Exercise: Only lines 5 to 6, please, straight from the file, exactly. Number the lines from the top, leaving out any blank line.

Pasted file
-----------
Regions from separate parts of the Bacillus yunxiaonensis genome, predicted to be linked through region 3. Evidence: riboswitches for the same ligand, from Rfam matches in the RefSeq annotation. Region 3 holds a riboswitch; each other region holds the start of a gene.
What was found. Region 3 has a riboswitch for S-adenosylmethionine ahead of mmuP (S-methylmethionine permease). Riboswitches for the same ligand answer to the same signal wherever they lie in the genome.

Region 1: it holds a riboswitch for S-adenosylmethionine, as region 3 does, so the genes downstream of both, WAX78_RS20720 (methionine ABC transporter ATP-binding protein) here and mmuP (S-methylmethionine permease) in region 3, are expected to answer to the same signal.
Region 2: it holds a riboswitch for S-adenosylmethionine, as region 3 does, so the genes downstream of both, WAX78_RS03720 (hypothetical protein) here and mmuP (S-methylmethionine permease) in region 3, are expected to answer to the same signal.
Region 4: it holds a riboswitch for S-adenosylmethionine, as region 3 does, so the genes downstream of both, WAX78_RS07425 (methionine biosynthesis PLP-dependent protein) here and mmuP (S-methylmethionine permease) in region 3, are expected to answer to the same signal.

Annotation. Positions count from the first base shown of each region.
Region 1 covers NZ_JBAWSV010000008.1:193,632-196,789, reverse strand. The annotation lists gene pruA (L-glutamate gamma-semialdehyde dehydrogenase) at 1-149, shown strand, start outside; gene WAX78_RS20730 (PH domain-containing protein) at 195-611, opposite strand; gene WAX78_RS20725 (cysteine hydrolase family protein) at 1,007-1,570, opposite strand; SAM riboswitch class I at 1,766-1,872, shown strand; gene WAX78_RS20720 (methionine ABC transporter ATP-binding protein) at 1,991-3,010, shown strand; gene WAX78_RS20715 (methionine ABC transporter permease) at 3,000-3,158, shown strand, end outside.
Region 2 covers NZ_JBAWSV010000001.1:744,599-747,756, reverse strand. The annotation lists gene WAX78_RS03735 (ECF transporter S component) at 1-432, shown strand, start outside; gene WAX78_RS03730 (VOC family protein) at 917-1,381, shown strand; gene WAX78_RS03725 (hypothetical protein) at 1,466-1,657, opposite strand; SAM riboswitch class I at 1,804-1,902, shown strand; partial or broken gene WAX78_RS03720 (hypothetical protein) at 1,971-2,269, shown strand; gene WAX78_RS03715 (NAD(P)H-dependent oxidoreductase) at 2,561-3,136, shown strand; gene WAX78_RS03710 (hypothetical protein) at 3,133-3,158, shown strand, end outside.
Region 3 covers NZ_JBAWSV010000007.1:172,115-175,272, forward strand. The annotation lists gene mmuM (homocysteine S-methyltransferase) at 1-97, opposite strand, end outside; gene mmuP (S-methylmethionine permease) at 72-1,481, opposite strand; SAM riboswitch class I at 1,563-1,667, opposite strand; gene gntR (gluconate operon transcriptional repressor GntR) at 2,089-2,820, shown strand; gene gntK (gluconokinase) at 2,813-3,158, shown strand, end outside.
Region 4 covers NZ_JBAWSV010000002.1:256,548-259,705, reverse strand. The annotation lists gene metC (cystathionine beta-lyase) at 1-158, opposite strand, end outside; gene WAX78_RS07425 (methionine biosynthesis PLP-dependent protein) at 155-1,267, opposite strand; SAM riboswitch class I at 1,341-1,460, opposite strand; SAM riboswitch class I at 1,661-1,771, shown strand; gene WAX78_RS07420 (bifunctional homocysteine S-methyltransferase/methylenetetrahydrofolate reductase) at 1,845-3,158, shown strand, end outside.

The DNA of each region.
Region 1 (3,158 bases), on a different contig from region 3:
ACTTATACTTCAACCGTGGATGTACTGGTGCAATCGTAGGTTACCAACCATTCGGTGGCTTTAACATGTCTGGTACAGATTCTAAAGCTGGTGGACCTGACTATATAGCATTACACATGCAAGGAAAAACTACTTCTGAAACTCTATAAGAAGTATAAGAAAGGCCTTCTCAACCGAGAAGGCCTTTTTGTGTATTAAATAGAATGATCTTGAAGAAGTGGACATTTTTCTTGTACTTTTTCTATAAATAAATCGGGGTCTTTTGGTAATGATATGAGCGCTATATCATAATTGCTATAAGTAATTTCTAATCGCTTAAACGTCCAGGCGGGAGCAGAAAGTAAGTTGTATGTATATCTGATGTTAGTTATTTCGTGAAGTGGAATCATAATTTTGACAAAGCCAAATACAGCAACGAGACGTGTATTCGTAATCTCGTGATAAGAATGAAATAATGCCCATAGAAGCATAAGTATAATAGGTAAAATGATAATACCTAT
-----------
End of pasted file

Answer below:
Region 4: it holds a riboswitch for S-adenosylmethionine, as region 3 does, so the genes downstream of both, WAX78_RS07425 (methionine biosynthesis PLP-dependent protein) here and mmuP (S-methylmethionine permease) in region 3, are expected to answer to the same signal.

Annotation. Positions count from the first base shown of each region.